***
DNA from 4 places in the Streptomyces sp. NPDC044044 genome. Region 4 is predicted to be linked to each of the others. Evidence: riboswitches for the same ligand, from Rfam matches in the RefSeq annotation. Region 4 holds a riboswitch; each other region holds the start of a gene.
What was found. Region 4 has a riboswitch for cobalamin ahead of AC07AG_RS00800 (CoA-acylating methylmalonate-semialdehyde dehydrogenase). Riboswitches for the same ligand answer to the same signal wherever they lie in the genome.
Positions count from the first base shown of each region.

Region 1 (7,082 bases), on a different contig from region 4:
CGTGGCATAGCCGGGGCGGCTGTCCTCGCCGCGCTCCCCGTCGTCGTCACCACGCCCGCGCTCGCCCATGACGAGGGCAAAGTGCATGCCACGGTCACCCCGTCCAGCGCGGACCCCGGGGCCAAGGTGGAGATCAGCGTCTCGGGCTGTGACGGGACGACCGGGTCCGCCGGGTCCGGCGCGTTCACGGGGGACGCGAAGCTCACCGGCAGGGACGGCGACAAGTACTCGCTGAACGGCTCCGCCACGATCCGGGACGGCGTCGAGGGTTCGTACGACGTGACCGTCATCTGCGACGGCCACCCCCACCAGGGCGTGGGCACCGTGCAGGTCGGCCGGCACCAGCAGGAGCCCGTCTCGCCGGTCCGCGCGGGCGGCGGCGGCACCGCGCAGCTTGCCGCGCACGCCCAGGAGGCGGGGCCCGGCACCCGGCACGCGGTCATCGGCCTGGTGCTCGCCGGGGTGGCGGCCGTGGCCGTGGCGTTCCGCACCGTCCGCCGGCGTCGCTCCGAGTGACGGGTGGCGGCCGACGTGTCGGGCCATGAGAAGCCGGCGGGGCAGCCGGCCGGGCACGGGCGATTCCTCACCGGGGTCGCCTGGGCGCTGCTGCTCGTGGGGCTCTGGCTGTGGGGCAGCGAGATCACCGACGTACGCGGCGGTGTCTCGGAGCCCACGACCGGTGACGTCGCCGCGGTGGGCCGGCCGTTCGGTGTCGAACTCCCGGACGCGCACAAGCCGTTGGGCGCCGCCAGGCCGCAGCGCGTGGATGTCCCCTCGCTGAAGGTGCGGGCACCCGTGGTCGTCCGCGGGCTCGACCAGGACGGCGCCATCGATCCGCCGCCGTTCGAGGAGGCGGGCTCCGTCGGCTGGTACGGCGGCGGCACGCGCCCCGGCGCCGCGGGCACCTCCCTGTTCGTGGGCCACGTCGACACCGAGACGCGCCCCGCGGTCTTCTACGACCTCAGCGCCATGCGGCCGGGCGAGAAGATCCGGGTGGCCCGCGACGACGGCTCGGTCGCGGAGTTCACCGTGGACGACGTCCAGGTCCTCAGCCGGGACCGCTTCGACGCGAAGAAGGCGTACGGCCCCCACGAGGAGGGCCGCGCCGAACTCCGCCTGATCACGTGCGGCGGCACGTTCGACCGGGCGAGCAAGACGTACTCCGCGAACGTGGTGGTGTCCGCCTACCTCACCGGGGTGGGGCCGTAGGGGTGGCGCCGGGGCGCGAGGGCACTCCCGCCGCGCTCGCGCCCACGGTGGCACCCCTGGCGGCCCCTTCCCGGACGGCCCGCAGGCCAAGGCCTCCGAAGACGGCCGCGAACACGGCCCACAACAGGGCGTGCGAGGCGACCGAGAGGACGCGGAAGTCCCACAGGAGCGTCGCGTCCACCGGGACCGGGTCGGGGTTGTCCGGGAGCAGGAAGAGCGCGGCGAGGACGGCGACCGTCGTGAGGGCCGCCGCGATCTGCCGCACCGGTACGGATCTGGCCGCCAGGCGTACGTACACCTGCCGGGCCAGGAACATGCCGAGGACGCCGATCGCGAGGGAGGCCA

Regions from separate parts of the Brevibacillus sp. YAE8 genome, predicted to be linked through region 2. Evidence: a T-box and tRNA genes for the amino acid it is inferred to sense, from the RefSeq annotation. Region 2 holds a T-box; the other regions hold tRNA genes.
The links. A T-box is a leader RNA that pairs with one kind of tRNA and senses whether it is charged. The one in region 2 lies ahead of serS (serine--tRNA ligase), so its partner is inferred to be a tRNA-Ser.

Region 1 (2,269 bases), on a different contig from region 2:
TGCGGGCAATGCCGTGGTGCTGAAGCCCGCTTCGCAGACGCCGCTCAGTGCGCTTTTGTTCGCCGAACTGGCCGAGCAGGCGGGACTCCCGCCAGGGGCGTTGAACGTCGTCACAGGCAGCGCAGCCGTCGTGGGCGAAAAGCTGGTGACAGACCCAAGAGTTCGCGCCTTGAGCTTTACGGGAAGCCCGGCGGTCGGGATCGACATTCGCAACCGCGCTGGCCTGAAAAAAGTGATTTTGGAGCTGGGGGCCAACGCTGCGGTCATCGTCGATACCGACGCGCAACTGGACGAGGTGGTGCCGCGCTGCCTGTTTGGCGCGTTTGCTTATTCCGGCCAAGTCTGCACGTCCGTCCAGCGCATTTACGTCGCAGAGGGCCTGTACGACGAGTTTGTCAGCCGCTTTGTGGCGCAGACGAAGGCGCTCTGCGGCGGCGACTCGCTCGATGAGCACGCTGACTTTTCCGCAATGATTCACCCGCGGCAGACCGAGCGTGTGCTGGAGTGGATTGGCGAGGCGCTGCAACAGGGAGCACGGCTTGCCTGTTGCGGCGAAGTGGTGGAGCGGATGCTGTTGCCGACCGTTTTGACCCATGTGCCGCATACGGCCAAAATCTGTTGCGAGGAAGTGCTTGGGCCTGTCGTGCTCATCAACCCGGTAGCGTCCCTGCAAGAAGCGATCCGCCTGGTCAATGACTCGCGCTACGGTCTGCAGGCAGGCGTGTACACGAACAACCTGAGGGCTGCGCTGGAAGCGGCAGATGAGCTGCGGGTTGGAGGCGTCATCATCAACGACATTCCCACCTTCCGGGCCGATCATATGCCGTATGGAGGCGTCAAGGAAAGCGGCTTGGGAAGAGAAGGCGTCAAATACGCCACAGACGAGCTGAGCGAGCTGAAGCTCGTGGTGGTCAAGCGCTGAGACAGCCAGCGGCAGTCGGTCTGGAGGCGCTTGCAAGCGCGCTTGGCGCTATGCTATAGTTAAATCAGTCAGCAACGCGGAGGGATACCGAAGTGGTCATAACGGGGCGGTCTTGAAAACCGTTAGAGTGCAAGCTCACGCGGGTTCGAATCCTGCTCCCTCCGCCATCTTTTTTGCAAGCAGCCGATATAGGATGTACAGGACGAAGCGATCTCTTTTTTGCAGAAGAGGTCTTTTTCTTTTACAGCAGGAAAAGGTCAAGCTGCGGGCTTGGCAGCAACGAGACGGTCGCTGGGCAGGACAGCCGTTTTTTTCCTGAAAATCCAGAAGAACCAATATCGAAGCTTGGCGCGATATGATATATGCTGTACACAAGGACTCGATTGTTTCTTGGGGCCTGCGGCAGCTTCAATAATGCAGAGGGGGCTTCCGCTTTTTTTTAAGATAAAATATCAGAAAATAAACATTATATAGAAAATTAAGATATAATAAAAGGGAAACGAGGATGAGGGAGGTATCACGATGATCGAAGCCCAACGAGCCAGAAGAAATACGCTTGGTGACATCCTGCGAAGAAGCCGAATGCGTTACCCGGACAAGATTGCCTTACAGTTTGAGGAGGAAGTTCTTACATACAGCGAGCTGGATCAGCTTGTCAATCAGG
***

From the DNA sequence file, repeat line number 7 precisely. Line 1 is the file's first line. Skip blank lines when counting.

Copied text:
The links. A T-box is a leader RNA that pairs with one kind of tRNA and senses whether it is charged. The one in region 2 lies ahead of serS (serine--tRNA ligase), so its partner is inferred to be a tRNA-Ser.